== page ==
Whether your water is heated by gas or electricity, it's costing you. Thanks to detergents that work well with cold water, we really don't need to wash anything in warm or hot water.

Get Energy Star Appliances

Our furnace and A/C were dying, so we got new ones. Energy Star. (Cue image of Molly Shannon.) You'll see the results below.

Here's a screenshot of our gas and electric use for the past twelve months.

You can see in April and May where our gas usage went way down: that's around when we stopped washing clothes in warm and hot water. The electric spike in June had to do with heat, but we actually used our new Energy Star A/C more in July and used less electricity (and we didn't change any of our other electric use).

We can do more, and I'll update in later posts what we're doing. Maybe with video. (Which, of course, means I'll need to clean the house.)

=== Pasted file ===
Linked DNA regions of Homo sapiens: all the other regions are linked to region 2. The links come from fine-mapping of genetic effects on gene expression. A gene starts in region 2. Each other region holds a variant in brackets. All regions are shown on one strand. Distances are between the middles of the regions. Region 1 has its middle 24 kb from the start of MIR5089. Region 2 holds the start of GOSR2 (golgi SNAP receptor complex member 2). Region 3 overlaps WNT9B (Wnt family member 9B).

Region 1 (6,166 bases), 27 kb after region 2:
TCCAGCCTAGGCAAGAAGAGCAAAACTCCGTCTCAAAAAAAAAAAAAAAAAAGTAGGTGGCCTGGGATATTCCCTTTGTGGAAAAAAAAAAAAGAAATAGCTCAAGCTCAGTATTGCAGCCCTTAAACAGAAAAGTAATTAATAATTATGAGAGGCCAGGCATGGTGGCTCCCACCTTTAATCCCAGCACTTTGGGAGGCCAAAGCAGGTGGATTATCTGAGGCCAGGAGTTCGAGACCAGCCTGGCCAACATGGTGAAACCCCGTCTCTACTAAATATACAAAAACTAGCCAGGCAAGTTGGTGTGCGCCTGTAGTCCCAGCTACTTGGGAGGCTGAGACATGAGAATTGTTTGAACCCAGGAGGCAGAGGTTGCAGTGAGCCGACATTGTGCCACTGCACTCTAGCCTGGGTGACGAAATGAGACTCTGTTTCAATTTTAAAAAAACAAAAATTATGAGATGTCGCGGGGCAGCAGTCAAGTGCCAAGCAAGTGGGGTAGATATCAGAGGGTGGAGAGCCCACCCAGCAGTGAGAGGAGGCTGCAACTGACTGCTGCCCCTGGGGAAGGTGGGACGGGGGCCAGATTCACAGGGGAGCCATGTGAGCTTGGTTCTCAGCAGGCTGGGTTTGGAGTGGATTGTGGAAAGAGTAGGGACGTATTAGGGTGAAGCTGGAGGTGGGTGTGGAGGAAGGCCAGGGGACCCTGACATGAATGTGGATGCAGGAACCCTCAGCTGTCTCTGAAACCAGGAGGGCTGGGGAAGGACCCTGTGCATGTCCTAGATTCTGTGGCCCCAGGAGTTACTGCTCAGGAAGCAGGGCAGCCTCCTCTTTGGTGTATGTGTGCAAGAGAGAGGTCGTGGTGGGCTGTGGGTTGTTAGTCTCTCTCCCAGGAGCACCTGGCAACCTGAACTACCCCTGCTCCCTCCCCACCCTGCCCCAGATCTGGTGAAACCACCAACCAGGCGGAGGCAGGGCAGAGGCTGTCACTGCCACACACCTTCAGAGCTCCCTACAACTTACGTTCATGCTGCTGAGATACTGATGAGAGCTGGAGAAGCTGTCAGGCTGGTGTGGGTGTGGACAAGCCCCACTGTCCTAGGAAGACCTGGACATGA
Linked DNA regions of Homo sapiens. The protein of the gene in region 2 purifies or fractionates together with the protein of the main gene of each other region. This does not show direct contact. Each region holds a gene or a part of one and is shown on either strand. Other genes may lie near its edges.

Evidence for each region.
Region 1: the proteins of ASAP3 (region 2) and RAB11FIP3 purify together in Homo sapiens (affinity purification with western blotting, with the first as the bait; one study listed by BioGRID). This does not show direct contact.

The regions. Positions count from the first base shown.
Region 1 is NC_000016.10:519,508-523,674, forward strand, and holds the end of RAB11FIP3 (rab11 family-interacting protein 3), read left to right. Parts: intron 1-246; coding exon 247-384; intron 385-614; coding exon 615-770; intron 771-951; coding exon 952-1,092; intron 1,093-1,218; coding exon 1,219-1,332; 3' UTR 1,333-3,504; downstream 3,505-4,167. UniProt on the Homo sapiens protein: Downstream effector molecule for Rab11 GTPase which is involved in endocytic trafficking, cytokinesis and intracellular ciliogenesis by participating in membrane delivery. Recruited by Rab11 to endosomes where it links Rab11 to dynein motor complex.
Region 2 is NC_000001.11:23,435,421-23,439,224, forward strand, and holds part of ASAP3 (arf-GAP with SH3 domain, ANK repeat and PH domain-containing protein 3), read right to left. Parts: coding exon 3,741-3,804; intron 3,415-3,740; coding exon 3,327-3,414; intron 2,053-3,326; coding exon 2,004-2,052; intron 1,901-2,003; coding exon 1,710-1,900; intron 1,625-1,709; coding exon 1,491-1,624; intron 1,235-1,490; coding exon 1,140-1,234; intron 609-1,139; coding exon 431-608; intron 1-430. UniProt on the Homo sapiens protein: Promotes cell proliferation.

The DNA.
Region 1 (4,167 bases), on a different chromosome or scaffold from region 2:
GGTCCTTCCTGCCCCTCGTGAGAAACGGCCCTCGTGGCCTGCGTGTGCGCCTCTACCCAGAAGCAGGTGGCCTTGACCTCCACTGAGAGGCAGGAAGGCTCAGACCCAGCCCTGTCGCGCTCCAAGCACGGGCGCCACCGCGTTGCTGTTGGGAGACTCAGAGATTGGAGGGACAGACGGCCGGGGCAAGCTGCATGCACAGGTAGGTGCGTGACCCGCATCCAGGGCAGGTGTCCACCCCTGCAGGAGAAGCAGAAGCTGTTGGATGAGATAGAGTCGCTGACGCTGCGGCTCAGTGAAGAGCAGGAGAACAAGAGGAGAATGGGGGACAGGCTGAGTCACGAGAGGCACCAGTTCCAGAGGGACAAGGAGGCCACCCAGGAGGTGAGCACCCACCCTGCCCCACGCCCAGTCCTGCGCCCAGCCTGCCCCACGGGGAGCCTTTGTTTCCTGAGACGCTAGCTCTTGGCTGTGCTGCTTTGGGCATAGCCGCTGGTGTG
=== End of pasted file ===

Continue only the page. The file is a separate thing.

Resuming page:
Monday, August 11, 2008

Green in Arkansas--the Natural State isn't big on recycling

For both of you who've been checking for updates: sorry. I was away in Arkansas for a week, visiting my family and annoying them about hypermiling. A number of interesting sustainability issues stuck out to me, not the least of which being that Little Rock is like a smaller version of Cincinnati--hugely sprawled with few mass transit options, downtown redevelopment with mixed success (though, generally speaking, LR has been more successful than Cincy with the latter).

A note about recycling: my parents live in Maumelle, a suburb of Little Rock and North Little Rock, and the only things they can leave for curbside recycling are newspapers and aluminum cans. There's a drop-off location, which isn't always a great option. Little Rock has much better curbside recycling, much like Cincinnati. They are, in fact, exactly the same (unless my bleary eyes overlooked one or two things):
  • "Clear/green soda, water and juice bottles; Translucent milk jugs; any plastic item with neck having diameter smaller than base
  • Newspaper with inserts; Corrugated cardboard boxes, flattened; Brown paper grocery bags, junk mail, magazines
  • Aluminum cans; Steel beverage & food containers
  • Clear green or brown food and beverage containers"
The above is quoted from Little Rock's Public Works website. I'm curious how many Little Rockers recycle; Cincy Mayor Mark Mallory's been pushing for greater recycling here. We'll see if it gets traction.